Alaskan vacations are generally busy. Fishing, camping, hiking, biking; many of us consider the kinetic aspects of getting away in the 49th state to be just that. It’s easy, sometimes, to forget about the slower pace found in much of rural Alaska for all the brochures advertising the “get-going” sort of adventure tour.
Our family, for all its hustling and bustling around, takes an annual time-out each summer at the end of the Sterling Highway in Homer. Snuggling in at the charming Homer Seaside Cottages in “Old Homer”, just down the street from famed Two Sister’s Bakery and equally famous Bishop’s Beach, AKontheGO takes a decidedly slower pace to daily exploring. For the second year in a row, however, we’ve taken the concept of “chillin’” to a whole new level with the discovery of sleepy Seldovia.
Located across Kachemak Bay from Homer, Seldovia’s population alone lends reason to visit. With around 265 souls residing in this hamlet of tranquility, Seldovia is the site of welcoming smiles, lazy walks, and stunning scenery. Alaskan to the very core, residents here know the value of, as the city’s visitor booklet states, “finding the perfect something, or nothing, to do.” Indeed. Our crew of nine caught a Mako’s Water Taxi around 8:30 a.m. and motored 45 minutes across the smooth waters of K-Bay to the Seldovia Boat Harbor where our skipper and his first mate, a dog named Daisy, promised to return promptly at 5 p.m. Thus left with a day to explore on foot, we took advantage of sunny skies and energetic children to make tracks for the city’s accessible trail systems.
A favorite of AK Fam is the aptly-named “Otterbahn” trail, beginning on a hill near the local school and traversing along the wide ridge to Outside Beach, a 1.5 mile hike one way. Easy for kids and parents, the trail weaves through giant spruce trees and placid meadows, crossing a slough before terminating at a beautiful beach just right for rock-throwing, picnicking, and just plain loafing. Otters poked curious heads out of the water to watch our silly kids who shouted and climbed and tossed pebbles around. The grownups took photos and marveled at the quiet slap-slap of waves whose music was only interrupted by the occasional small plane (the Seldovia airport is not far from the beach) or boat motor.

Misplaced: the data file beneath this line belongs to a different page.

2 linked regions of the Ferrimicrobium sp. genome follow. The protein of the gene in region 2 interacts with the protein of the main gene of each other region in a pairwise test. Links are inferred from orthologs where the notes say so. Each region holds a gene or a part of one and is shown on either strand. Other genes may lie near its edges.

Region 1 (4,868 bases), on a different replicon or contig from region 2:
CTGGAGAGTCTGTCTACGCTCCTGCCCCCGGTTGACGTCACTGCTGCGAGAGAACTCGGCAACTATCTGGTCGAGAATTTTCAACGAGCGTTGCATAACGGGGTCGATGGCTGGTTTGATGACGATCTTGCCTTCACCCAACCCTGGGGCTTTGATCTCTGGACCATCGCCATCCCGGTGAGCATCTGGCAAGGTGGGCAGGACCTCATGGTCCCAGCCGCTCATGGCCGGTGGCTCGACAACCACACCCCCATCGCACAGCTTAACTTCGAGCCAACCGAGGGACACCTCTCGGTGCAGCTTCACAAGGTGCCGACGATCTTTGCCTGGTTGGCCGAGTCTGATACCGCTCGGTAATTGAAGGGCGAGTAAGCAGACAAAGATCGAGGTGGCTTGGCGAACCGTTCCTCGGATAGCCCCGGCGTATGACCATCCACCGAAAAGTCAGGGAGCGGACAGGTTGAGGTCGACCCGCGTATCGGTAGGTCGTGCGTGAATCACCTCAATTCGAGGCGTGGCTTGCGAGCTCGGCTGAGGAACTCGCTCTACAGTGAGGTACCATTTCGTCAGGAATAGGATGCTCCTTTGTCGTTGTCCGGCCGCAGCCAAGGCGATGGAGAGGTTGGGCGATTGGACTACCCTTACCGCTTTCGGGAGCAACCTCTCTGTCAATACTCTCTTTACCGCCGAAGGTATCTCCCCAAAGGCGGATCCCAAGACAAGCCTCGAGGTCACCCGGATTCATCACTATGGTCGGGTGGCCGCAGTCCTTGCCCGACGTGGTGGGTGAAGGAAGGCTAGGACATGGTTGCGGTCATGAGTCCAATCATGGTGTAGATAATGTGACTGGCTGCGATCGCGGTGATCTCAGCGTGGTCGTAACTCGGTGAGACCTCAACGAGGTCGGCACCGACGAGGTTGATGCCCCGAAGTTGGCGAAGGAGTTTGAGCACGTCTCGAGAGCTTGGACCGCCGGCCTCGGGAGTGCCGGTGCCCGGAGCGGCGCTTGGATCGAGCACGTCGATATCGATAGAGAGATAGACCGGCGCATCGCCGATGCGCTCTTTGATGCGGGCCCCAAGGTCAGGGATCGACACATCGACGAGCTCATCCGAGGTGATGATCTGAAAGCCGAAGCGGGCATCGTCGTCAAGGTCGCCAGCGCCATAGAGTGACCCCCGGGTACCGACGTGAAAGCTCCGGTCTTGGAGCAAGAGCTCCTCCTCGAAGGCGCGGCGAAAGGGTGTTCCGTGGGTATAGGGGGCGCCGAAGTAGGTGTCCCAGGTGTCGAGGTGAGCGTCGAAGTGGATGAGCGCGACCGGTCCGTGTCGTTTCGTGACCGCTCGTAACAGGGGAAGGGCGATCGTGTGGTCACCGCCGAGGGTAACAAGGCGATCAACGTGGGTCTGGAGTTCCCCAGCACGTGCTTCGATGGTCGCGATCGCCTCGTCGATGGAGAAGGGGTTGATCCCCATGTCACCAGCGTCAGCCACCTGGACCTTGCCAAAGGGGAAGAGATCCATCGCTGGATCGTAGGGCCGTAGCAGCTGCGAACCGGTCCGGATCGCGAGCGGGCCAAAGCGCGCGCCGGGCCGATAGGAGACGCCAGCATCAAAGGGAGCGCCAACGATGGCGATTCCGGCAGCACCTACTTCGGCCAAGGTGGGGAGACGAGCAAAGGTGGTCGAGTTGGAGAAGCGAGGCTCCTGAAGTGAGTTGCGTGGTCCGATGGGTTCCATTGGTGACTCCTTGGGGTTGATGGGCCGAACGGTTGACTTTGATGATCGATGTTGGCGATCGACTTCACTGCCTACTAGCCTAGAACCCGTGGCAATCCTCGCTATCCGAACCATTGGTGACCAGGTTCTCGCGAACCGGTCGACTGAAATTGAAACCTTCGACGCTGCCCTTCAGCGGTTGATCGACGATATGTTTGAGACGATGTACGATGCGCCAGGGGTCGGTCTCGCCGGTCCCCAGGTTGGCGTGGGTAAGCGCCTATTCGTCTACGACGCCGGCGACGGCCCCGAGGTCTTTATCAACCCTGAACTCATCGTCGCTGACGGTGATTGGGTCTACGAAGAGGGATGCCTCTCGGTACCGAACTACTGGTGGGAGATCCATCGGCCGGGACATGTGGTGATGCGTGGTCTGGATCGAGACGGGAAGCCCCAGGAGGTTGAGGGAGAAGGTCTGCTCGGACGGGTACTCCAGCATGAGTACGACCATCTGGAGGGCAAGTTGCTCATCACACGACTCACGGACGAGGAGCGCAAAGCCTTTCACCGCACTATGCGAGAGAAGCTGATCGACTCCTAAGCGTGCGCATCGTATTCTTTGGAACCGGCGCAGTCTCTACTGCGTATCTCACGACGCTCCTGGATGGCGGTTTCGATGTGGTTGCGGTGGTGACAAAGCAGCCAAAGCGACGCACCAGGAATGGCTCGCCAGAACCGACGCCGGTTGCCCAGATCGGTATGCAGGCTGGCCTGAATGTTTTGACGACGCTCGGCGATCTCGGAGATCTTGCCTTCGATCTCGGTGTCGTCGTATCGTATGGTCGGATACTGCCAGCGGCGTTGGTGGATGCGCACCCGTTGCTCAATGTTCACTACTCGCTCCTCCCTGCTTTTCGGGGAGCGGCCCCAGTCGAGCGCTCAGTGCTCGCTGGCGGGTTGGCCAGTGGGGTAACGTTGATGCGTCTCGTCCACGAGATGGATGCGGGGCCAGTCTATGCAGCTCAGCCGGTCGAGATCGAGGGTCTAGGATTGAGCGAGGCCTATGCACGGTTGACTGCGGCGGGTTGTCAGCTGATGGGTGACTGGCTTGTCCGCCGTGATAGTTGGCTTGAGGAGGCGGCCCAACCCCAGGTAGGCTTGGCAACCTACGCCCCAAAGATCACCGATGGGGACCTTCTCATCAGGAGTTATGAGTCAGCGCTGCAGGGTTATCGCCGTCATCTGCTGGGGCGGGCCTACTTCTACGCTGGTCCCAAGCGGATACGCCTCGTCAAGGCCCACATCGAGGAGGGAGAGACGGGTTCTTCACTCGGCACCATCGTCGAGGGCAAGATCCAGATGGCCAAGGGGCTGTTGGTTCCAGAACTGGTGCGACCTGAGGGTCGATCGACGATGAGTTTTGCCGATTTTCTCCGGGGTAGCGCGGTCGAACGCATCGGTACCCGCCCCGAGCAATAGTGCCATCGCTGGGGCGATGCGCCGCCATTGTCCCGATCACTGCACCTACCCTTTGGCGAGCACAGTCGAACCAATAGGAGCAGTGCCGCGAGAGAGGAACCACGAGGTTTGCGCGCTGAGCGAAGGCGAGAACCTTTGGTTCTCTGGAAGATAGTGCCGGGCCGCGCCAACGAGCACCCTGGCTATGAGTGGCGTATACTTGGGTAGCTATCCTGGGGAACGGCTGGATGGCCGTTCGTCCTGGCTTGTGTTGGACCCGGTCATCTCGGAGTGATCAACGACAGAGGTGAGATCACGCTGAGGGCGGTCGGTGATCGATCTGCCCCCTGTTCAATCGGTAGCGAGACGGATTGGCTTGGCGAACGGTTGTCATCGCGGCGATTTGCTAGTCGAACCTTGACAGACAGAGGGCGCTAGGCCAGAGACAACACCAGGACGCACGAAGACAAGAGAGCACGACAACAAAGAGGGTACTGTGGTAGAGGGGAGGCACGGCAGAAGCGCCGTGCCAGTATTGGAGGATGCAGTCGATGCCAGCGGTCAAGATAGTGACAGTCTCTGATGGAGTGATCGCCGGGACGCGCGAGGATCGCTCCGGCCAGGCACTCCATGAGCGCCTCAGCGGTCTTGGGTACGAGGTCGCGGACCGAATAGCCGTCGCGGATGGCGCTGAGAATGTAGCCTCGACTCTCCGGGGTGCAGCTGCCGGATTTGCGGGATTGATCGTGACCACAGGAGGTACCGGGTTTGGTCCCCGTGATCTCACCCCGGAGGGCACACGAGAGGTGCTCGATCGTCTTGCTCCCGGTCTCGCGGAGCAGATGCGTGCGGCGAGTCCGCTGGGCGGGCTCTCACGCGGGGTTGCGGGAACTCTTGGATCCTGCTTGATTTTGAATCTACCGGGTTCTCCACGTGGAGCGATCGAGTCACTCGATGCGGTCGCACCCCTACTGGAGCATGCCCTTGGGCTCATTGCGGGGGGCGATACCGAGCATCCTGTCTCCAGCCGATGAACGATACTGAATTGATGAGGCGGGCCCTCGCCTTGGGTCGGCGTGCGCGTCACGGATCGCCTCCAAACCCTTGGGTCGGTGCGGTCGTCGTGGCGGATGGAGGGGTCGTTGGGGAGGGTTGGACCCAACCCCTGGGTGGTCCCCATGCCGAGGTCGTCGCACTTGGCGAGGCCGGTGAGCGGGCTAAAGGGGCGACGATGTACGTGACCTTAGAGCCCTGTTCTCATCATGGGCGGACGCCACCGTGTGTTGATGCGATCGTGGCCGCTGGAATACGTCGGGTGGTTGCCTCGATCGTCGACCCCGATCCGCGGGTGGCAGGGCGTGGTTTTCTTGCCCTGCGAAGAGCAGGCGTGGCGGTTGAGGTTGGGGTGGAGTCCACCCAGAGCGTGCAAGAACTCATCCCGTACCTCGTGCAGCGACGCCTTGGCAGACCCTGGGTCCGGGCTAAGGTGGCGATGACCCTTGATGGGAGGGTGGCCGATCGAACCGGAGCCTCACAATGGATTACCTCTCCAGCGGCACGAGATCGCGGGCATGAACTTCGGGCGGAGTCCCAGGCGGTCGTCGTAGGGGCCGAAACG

With kids, however, comes intense hunger after such a morning of activity, and fortunately the Tide Pool Cafe in the Seldovia Harbor was not too busy. Popular due to its location and friendly service, the Tide Pool offers kid-pleasing menu items and wait staff who understand how it is to wrangle a youngster while sipping a pale ale. Books and interesting table displays make wait time easier, and passing boats in the harbor keep children busy.
Seldovia knows it doesn’t take much to make kids happy, and they’ve supplied both resident and visiting families with little Lollipop Park right next to the harbor. A fenced-in playground provides fun for kids under 10 or so, and a picnic table for parents to catch boats coming and going, or fishermen pursuing the current salmon run.
A short walk around the historic boardwalk, a quick stop at the local bookstore/coffee shop/pottery barn, and 5 p.m. came quickly. Climbing onto the aluminum boat, where Daisy Dog welcomed us with quiet wags of her tail, the kids donned life jackets and settled into their plastic deck chairs for the short return trip to Homer. In about two minutes both were snoring, lulled to sleep by the gentle waves and humming motor.
Skipper asked us about our day, and I replied, “It was fantastic.”
“What did you do?” he asked.
“Oh, just took a hike or two and wandered around,” I replied.
“Good,” said Skipper. “I wish more people would do that when they come over here.”
How right he was.